Ever since she began contributing to the site several years ago, Mary has embraced the exciting challenge of being a AboutMechanics researcher and writer. Mary has a liberal arts degree from Goddard College and spends her free time reading, cooking, and exploring the great outdoors.

Discussion Comments

By anon349553 — On Sep 27, 2013

To avoid accidents in the workplace, it is best that your miners undergo mine safety training courses online. This will provide them with the much needed information for safety in the workplace.

By bythewell — On Aug 31, 2012

This makes me think of the bad old days when mining was even more dangerous than it is now. Now, at least, we have some idea of the shape of the earth and about gases and we have the technology to negate those kinds of risks and also to help people who are trapped.

Back then, the latest technology was to carry a canary into the mine with you and hope that if the gases started filling the space, that the bird would die first so you would get some warning.

Several generations of people died in mines, bringing up the ore and fuel we needed for the industrial revolution and I think it's a pity that they aren't celebrated more often.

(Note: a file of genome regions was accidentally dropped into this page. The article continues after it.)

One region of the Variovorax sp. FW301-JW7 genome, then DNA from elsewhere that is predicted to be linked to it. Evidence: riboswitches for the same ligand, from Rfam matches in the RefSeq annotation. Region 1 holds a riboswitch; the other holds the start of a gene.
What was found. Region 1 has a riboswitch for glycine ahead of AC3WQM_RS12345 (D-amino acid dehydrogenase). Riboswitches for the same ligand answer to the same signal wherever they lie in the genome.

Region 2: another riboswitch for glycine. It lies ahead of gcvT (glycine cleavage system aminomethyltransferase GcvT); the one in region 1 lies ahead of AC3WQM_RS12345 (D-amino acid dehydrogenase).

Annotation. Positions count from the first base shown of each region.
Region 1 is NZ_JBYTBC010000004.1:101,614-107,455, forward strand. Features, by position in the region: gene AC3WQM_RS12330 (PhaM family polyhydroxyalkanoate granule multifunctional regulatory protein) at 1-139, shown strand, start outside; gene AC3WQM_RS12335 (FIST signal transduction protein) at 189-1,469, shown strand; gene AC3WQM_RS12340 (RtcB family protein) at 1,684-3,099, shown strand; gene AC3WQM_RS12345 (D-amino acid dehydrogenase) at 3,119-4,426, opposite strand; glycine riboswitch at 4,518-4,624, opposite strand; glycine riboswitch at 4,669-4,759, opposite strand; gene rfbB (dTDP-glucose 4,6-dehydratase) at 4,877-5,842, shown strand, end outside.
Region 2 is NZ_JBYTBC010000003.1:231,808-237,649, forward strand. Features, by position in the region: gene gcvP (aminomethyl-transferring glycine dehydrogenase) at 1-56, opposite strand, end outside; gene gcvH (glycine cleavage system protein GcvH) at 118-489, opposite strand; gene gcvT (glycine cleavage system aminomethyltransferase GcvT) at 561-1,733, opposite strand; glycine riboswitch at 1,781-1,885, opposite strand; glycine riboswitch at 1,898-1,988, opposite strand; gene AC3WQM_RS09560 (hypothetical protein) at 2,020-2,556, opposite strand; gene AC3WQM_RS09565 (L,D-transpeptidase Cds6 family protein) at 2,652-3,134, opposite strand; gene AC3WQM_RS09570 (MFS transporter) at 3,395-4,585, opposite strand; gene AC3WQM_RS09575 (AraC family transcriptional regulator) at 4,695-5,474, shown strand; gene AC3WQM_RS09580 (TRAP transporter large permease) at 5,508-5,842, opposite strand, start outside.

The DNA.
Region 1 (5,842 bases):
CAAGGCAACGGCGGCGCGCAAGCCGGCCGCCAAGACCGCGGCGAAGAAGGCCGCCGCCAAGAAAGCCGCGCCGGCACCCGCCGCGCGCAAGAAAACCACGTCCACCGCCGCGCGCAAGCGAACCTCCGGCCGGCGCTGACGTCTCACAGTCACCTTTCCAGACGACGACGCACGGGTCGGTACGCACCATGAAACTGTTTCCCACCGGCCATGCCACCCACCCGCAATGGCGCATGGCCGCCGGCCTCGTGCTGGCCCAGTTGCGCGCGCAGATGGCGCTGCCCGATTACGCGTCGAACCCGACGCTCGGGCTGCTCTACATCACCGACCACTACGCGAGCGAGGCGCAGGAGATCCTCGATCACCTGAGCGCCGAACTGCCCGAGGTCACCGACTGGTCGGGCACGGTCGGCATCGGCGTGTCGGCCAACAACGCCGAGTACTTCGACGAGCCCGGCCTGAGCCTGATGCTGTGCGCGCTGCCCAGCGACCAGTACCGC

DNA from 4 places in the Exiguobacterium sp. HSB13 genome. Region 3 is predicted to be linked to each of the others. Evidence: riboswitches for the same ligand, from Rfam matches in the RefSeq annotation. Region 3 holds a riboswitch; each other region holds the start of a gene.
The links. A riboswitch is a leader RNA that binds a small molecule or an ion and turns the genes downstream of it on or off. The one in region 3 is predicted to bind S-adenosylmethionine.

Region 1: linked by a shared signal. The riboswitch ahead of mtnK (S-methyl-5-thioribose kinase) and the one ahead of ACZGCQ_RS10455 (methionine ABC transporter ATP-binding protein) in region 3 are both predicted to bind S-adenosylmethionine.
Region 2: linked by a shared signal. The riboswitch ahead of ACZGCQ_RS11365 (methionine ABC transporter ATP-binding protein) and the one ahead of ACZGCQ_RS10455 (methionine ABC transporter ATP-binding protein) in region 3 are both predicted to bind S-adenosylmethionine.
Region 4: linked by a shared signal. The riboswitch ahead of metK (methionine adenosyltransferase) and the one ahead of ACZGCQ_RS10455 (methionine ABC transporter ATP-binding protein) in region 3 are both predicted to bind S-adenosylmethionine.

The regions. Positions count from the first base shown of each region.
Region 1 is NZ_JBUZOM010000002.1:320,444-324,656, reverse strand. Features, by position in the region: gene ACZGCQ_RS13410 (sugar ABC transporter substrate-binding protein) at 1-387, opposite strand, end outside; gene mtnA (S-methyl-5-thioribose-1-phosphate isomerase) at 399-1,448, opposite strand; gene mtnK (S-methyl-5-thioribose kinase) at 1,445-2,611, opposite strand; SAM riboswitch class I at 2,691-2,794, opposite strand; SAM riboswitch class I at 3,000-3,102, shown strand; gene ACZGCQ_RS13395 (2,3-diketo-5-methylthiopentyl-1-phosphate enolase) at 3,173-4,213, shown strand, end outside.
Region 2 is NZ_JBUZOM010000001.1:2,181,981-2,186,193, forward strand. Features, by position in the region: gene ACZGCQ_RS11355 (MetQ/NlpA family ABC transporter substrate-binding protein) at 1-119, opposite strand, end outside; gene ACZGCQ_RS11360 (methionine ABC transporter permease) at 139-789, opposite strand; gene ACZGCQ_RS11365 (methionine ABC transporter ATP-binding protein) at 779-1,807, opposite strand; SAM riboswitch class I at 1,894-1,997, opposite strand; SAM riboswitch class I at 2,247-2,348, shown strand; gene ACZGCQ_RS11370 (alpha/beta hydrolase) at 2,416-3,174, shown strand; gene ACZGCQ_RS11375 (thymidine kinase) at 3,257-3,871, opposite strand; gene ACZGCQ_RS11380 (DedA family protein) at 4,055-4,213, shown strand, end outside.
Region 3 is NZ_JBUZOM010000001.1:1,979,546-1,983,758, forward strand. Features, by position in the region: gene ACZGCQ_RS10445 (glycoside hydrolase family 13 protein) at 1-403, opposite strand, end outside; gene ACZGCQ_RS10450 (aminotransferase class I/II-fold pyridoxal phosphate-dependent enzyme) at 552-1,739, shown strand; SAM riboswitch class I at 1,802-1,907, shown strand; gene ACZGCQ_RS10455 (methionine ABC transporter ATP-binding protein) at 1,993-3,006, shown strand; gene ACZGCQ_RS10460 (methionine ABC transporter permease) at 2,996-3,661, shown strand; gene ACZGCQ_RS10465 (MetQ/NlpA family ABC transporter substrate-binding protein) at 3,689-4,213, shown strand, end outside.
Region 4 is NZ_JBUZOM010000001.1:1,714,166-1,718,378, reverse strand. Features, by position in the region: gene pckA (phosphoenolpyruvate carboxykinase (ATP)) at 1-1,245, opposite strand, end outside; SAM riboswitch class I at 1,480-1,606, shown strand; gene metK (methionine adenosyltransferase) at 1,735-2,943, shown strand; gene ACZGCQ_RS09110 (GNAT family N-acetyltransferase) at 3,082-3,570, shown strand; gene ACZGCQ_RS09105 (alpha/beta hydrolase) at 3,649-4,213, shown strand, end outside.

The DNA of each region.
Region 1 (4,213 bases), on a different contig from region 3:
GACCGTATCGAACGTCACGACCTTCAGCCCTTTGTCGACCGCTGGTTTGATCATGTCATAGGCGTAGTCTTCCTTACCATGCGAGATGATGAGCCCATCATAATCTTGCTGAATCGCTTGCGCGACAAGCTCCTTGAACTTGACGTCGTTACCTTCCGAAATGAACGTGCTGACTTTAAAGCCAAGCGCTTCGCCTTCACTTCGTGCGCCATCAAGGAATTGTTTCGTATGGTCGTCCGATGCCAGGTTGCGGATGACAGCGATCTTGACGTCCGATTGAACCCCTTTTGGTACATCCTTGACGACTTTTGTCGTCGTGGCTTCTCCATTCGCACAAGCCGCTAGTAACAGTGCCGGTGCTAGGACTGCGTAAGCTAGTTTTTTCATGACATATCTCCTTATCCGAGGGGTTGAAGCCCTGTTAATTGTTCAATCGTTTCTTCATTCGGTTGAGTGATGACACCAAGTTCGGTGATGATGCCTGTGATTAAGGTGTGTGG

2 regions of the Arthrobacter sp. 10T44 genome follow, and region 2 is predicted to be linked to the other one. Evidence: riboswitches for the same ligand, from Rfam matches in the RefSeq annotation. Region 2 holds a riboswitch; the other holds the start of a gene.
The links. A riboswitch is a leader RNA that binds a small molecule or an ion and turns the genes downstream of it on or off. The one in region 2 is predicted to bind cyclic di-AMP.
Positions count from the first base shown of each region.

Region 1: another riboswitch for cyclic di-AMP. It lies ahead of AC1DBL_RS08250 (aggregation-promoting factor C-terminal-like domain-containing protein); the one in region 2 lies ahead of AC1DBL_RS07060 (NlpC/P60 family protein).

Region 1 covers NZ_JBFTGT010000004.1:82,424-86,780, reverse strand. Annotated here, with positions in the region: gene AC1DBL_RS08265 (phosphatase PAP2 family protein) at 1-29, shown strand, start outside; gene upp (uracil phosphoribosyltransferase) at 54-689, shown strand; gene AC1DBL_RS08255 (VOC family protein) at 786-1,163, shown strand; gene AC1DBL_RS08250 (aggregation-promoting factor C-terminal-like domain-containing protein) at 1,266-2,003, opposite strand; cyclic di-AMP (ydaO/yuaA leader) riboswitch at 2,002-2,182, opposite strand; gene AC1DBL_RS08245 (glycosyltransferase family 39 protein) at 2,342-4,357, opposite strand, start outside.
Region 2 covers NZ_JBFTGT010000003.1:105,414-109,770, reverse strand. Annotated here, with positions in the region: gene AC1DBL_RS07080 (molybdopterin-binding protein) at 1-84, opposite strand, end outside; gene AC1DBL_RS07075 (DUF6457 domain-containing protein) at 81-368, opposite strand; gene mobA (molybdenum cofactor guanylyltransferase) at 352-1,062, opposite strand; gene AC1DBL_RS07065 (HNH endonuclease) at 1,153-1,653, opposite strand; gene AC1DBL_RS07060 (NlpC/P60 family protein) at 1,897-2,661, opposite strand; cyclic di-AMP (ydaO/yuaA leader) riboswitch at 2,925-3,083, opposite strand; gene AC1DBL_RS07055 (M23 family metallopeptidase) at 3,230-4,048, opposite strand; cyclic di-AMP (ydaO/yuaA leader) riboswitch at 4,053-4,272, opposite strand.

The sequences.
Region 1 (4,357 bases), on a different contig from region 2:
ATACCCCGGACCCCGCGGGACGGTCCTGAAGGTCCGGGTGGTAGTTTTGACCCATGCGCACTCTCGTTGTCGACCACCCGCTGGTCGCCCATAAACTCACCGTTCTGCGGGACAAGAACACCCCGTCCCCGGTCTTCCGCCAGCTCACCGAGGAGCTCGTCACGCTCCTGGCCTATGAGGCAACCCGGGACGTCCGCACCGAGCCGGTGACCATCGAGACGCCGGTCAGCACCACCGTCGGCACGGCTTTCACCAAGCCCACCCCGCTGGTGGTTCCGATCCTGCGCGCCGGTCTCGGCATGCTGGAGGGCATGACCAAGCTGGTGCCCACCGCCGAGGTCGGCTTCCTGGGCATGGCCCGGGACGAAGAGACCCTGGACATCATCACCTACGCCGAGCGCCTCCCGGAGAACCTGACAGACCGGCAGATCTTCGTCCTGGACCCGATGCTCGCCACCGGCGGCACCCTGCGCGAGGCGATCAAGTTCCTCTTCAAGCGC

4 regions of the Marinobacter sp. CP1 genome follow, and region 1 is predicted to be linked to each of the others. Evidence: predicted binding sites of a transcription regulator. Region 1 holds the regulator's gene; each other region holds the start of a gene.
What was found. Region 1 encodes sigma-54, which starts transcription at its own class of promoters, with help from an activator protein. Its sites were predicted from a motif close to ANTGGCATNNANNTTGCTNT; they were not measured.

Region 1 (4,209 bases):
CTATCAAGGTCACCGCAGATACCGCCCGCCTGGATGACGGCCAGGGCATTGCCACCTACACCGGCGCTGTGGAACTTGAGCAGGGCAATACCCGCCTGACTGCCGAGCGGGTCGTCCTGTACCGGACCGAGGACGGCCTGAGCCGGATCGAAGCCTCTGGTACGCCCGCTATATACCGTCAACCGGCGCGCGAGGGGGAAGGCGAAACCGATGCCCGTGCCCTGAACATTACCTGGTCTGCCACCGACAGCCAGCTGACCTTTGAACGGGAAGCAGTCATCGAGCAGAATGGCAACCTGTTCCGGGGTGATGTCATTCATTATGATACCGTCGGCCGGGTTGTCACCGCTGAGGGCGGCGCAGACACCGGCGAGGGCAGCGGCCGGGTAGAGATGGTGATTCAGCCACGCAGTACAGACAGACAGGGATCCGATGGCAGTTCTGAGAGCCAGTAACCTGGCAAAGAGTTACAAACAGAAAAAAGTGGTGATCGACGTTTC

By indigomoth — On Aug 31, 2012

@croydon - I think a lot of the time when something like that happens it wasn't even cost cutting that led to it, or at least, not directly. Sometimes it's simply poor organization. Sometimes it's the fault of the miners themselves. It can be tough to do the same thing over and over when you don't seem to need it (and you won't until you do).

Sometimes the corners are cut by a different business, without realizing that the products they are producing will eventually go to miners.

None of this is an excuse, of course. If you are going to do something dangerous, or ask someone else to do it, you should get your act together.

But it's not always about money.

By croydon — On Aug 30, 2012

I always kind of took mine safety standards for granted in our area, where there is a lot of mining. I thought, us being a developed country, that the mining standards would all be safe and upheld, because anything else seemed unthinkable.

But, there was a cave-in recently and a couple of the locals were killed in it. And in the aftermath it turns out that some of the recommended safety standards weren't being followed. Now, I accept that mining is dangerous, and that you are never going to make anything 100% safe. It's dangerous to cross the road, but that's life.

But to blatantly disregard safety standards seems like such a dumb thing to do, I just can't understand it. I mean, these are real people, with real families. It's too much of a risk to save a few dollars.

By anon252852 — On Mar 07, 2012

@anon27678: To keep the engine cool, so it will work efficiently.

By anon27678 — On Mar 04, 2009

what is the use of chiller unit in heatset web press m/c ?

Mary McMahon

Mary McMahon

Ever since she began contributing to the site several years ago, Mary has embraced the exciting challenge of being a...